Beirer was drawn to Binder’s distinctive riding style, saying he was quite aggressive on the bike and slid it quite a lot compared with other riders. It’s a style that suits the RC16. In his first MotoGP, in Jerez, Binder just missed out on qualifying for Q2, which determines the starting order at the front of the grid. But during the race, he worked his way up to seventh from a 12th place start. A little overenthusiasm, however, saw him run wide and into the gravel, relegating him to last place. As he charged back though, his lap times were as quick as those of the race frontrunners.
A week later, in the Andalucía Grand Prix, also at Jerez, Binder qualified ninth fastest and started on the third row of the grid. A first-corner tangle saw him held up and pushed to the back of the field again, but he recorded the third-fastest lap of the race before he crashed heavily and high-sided off his bucking bronco of a bike and on to the tarmac. Two weeks later, as he sighed on the podium in Brno, Binder would have remembered how he had joked with the media that his first priority for the race was to make sure he stayed out of the gravel. Job done.
In a post-race interview, Binder said he wished his parents could have been there. Sharon and Trevor Binder were at home in Krugersdorp. Their financial and emotional investment in Brad and his younger brother Darryn, who competes in Moto3, can never be underestimated. Binder said last year that the amount of money his parents have spent on his racing is “sickening”, and that for a couple “attached at the hip” they sacrificed an incredible amount of time together in the first five years that Binder was in Europe as one of them had to accompany him.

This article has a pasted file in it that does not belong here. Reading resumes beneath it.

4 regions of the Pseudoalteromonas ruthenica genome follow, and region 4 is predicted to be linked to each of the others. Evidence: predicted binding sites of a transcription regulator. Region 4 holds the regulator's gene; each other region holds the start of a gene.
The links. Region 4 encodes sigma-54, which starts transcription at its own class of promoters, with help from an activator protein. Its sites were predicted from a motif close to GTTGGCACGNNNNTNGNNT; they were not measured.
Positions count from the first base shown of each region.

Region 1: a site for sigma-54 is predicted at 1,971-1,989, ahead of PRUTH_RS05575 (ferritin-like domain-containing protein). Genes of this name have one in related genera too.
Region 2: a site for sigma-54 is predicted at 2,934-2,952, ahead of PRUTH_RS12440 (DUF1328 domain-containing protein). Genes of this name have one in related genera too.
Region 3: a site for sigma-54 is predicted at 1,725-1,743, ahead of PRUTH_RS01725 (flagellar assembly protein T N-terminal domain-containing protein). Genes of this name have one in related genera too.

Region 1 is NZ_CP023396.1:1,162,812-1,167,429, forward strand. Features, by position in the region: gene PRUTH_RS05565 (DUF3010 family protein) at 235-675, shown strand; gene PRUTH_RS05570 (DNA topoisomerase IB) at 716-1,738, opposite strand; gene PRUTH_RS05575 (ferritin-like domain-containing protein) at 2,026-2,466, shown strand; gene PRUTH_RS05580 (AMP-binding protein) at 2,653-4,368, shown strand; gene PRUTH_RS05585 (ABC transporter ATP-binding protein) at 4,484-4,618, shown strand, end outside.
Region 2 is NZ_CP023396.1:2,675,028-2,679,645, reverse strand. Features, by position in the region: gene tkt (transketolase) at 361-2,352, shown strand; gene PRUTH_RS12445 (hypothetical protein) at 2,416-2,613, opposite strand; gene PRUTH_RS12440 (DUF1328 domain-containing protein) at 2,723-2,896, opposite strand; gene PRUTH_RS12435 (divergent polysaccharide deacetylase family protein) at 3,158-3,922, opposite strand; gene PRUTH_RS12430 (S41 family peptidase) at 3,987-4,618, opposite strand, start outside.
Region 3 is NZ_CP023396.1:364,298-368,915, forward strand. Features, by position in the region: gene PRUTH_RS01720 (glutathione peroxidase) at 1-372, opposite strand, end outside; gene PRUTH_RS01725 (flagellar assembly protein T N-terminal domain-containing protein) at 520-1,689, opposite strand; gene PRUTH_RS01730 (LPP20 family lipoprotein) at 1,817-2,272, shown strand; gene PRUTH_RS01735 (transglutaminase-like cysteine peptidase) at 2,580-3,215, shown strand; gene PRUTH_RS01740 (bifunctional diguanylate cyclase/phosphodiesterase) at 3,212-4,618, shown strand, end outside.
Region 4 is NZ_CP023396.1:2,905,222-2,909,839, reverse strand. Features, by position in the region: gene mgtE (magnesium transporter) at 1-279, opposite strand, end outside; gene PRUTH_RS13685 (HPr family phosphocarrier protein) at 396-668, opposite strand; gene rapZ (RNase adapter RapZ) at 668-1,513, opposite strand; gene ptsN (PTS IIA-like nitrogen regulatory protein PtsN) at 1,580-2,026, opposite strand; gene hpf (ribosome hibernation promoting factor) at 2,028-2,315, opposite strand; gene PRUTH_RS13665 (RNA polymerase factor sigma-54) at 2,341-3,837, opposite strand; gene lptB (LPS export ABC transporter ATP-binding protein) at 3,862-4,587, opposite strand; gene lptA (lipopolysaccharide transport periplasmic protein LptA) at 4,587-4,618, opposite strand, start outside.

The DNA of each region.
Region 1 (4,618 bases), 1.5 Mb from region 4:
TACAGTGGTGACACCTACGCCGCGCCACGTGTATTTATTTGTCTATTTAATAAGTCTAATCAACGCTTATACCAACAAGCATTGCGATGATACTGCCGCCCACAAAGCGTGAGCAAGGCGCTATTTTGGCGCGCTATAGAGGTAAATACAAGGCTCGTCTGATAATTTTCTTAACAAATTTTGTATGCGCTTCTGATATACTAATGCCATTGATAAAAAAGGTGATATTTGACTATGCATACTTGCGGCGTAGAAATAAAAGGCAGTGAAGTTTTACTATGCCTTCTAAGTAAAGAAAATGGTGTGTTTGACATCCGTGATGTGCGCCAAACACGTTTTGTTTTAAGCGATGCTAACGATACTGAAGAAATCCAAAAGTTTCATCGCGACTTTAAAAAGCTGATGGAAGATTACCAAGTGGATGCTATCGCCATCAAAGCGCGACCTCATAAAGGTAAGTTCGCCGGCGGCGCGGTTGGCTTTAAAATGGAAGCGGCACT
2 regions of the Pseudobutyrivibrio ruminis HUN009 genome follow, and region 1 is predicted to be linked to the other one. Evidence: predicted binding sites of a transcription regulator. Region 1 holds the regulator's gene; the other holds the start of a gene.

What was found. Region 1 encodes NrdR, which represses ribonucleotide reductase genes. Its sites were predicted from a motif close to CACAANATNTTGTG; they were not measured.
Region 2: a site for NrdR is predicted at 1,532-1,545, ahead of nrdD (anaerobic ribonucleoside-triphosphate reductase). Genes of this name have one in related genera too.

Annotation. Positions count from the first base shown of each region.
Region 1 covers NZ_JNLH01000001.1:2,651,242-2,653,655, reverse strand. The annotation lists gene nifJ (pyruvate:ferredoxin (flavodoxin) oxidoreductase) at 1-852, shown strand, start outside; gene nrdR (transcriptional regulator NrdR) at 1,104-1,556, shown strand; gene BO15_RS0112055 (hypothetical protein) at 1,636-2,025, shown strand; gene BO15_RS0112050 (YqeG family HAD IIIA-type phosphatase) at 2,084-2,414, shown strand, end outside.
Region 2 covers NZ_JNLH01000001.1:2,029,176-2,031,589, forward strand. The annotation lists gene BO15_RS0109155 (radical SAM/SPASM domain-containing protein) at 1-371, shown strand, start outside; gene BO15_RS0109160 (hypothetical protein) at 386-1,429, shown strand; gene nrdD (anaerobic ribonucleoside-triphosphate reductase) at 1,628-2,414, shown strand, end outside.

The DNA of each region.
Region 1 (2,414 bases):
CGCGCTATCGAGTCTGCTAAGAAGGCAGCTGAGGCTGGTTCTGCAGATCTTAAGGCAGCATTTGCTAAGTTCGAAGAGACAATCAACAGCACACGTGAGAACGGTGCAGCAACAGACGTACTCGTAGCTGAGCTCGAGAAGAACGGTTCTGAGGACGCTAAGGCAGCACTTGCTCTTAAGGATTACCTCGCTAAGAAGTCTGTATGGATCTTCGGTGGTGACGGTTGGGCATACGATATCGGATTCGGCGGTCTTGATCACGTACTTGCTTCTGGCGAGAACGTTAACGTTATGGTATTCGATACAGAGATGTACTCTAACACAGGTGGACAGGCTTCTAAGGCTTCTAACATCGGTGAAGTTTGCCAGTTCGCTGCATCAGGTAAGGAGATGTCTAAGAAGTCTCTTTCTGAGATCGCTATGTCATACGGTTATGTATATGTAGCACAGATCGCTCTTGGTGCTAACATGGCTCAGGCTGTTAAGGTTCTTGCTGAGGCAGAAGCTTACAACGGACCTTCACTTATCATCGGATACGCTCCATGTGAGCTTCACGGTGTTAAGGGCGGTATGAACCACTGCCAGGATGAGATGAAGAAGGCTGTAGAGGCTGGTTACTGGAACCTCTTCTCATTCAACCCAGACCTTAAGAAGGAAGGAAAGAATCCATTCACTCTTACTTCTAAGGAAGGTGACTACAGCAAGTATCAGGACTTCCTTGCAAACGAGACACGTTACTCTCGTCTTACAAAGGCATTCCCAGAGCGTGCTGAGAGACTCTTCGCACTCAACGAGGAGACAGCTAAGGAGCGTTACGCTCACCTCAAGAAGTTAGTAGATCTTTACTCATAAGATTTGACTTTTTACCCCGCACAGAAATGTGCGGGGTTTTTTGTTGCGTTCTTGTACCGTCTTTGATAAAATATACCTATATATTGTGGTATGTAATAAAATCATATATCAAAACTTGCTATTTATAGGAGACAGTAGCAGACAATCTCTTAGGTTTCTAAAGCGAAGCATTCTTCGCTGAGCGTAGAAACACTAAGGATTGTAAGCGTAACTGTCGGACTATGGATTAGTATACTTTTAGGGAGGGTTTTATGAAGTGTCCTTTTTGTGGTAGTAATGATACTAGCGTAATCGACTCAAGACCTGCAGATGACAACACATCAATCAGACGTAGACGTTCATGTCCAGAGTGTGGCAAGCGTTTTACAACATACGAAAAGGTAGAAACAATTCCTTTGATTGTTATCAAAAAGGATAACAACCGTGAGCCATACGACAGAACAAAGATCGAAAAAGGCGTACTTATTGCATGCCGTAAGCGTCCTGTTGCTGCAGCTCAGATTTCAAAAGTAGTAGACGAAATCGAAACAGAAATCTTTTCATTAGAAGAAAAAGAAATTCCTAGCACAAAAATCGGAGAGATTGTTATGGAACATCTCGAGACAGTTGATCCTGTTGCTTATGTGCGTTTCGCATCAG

Binder would likely have thought of Aki Ajo, too, the Finnish owner of Ajo Motorsport who nurtured and believed in the South African at the Red Bull KTM Ajo team. Binder won the Moto3 world championship for him in 2016 as well as eight Grands Prix.
“Aki is a really good, humble person,” said Binder. “One of the great things about him is that he is always the first to tell you when you have done a good job and when you have done something wrong, he will let you know straight away. It’s the best way to manage a team and riders. With Aki there are no hard feelings. There is no bull with Aki. You aren’t left with any resentment or other thoughts. You know where you stand. It’s an honest relationship, which is why he has been so successful. I’ve learnt so much from him and I can’t thank him enough for it.”
‘You are the man’
Miguel Oliveira was one of the first people to stop and congratulate Binder after his win, despite the two riders having had to clear the air after Binder played a part in Oliveria’s crash on the first corner of the second race in Jerez. Binder drifted into a gap but did not see Ducati’s Danilo Petrucci on his right and, as he lifted his bike, clipped Oliveira’s rear tyre. Oliveria was catapulted off his bike and then hit by Binder as he tried to ride around him.
Oliveria, the Portuguese rider on the Red Bull KTM Tech 3 team, was teammates with Binder under Ajo and had made the jump to MotoGP a season before. The two, according to Red Bull South Africa athlete manager Hayley Venter, are as “thick as thieves”. The two will make a formidable pairing next season when they ride together on the factory team.